Your guide to Hamstring Rehabilitation

hamstring injury occurs when you strain or pull one of your hamstring muscles — the group of three muscles that run along the back of your thigh. You may be more likely to get a hamstring injury if you play soccer, basketball, football, tennis or a similar sport that involves sprinting with sudden stops and starts.

 

PREAMBLE

How well you recover from your hamstring injury is predicted by two measures:

a.      How long it takes you to walk pain free following the injury.

b.     Whether you have had a hamstring injury before.

c.      Lateral hamstrings tend to take longer to recover than medial strains.

 

RICER

Rest from running, but continue to walk.

Ice immediately for 10 minutes every couple of hours.

Compression bandage should be used during the day only.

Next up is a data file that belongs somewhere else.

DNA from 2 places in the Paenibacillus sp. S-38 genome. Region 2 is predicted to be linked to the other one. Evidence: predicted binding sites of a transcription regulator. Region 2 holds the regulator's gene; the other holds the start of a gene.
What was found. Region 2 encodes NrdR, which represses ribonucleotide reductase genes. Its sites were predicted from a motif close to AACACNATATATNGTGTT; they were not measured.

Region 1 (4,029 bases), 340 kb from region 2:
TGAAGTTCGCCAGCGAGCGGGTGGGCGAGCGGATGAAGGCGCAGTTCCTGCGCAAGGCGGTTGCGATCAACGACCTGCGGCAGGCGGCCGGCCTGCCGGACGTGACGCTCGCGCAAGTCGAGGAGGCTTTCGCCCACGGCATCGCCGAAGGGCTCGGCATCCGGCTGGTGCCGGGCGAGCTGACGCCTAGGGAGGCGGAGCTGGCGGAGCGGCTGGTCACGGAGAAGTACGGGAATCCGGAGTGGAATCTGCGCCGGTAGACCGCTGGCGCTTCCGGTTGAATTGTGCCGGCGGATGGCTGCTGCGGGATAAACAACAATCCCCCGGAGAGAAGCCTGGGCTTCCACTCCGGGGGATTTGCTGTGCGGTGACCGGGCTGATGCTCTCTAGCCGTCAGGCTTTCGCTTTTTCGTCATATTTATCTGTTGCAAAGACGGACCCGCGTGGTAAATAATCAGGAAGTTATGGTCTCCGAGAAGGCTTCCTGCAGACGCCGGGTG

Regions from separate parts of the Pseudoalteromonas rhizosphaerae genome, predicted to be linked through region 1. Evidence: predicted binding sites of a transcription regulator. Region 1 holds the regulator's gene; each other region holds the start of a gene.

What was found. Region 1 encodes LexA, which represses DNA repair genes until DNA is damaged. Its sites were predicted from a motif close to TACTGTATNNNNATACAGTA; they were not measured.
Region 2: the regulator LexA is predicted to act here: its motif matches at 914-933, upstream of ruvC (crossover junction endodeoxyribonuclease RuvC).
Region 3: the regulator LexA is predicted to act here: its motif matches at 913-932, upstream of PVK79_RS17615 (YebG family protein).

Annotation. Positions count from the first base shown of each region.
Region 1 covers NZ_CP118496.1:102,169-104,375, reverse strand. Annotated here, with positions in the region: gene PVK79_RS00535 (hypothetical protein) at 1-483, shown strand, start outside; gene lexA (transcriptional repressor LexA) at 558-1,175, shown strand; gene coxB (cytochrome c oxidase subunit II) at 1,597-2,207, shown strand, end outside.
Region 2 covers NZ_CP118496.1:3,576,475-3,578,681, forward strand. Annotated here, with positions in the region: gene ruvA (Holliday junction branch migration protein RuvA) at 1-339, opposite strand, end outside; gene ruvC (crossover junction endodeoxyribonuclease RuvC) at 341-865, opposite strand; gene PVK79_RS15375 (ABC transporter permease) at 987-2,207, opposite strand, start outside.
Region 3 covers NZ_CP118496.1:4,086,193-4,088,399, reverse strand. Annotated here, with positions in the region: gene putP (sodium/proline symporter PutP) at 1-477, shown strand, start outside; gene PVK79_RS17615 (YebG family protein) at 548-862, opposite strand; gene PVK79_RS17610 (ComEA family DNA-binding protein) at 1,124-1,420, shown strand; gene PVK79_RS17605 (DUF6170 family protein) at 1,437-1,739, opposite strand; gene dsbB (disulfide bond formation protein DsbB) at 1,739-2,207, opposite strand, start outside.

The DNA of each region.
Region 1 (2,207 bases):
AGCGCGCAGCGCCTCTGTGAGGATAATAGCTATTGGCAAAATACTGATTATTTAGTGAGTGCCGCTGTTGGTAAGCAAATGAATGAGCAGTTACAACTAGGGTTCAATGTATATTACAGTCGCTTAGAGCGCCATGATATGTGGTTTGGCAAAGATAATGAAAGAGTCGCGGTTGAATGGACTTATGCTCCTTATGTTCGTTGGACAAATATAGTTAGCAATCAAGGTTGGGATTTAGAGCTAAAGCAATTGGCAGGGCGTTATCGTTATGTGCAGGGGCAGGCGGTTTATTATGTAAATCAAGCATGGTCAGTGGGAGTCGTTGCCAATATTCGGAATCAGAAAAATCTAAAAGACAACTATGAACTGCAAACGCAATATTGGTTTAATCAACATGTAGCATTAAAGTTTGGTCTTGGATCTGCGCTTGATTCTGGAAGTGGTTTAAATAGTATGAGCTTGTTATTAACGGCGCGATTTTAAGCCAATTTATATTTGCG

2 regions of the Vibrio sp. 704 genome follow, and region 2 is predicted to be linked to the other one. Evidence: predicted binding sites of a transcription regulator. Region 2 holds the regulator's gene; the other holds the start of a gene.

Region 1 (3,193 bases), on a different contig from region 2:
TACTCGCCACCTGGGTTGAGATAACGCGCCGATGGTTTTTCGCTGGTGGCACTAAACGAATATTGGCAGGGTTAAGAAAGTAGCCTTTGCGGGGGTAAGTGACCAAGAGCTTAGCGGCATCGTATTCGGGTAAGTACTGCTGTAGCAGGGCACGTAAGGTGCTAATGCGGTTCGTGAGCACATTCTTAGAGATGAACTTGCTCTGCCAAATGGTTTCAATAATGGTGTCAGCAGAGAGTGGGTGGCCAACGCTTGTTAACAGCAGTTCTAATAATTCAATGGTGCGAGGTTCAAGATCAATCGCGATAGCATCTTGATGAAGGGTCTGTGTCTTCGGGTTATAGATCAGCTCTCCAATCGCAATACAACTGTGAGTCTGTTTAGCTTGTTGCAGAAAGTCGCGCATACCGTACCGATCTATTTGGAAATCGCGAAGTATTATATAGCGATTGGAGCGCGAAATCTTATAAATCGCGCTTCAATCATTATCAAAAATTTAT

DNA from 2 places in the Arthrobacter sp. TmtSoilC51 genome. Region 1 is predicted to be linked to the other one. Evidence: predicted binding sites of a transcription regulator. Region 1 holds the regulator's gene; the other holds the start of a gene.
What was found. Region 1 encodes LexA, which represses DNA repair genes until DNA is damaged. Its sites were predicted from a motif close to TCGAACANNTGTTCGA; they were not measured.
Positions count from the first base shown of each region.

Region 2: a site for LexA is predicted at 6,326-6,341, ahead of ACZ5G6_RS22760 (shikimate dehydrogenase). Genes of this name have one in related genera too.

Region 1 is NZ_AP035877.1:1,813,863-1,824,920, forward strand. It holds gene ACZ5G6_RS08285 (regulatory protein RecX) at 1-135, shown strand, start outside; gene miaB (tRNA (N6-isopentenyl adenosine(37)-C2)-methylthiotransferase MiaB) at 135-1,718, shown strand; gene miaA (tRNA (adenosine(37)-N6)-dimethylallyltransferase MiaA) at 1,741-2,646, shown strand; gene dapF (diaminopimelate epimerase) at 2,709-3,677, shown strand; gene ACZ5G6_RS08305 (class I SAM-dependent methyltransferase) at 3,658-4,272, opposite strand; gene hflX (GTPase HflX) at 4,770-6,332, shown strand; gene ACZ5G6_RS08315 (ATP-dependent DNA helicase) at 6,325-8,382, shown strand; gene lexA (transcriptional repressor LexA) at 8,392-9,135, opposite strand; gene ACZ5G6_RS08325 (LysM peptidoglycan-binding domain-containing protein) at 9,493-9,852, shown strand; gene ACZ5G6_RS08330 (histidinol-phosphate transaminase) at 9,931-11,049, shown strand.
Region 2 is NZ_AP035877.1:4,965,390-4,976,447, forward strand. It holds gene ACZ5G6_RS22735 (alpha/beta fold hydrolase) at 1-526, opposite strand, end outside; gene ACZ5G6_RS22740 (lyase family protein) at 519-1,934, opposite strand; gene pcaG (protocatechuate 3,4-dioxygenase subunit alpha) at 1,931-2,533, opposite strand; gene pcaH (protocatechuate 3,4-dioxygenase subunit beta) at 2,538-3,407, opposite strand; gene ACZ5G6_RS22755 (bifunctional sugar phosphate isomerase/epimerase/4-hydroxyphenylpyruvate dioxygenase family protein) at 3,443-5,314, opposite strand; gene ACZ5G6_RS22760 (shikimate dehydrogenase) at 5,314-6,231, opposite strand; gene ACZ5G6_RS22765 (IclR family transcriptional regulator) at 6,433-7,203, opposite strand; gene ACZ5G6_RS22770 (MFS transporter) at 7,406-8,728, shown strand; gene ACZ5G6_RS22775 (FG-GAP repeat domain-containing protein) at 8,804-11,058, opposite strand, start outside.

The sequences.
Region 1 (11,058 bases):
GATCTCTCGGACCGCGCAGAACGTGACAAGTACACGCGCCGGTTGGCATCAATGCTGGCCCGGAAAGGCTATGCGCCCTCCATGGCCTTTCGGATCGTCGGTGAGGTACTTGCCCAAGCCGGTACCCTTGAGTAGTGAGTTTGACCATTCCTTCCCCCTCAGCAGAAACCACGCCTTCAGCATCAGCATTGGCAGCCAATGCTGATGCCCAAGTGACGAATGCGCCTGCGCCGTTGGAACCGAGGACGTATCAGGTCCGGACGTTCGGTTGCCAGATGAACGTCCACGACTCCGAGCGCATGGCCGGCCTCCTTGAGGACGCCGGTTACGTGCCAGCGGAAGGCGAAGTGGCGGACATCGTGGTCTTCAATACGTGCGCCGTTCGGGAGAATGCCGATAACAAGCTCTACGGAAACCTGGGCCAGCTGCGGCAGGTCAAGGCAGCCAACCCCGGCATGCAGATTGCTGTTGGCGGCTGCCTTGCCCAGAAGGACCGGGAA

Avoid Anti-inflammatories if possible in the first 2 days.

 

PHASE 1.(Before Phase 2, must be pain free with light run)

Perform exercises daily:

a.      Stationary Bike 10 minutes.

b.     Prone (lying on stomach) knee bend 3X10.

c.      Stand against a wall and bend your knee up towards your bottom 3 X 10.

d.     Fast feet stepping in place, 2 x1 minute.

e.      Double leg jumping in place, 2x 1 minute

f.       Double leg hip thrust 3x10

g.      Single leg hip thrust 3 x 10

h.     Lying on back, hold knee at 90degrees then lift heel up 3x10

 

PREVENTIONOF HAMSTRING INJURIES

 

Once you have sustained a hamstring injury you have a far greater chance of re-injury, particularly in the first three weeks following full return to play.  If you have had a hamstring injury previously, you will need to wait at least 4weeks before returning to full play.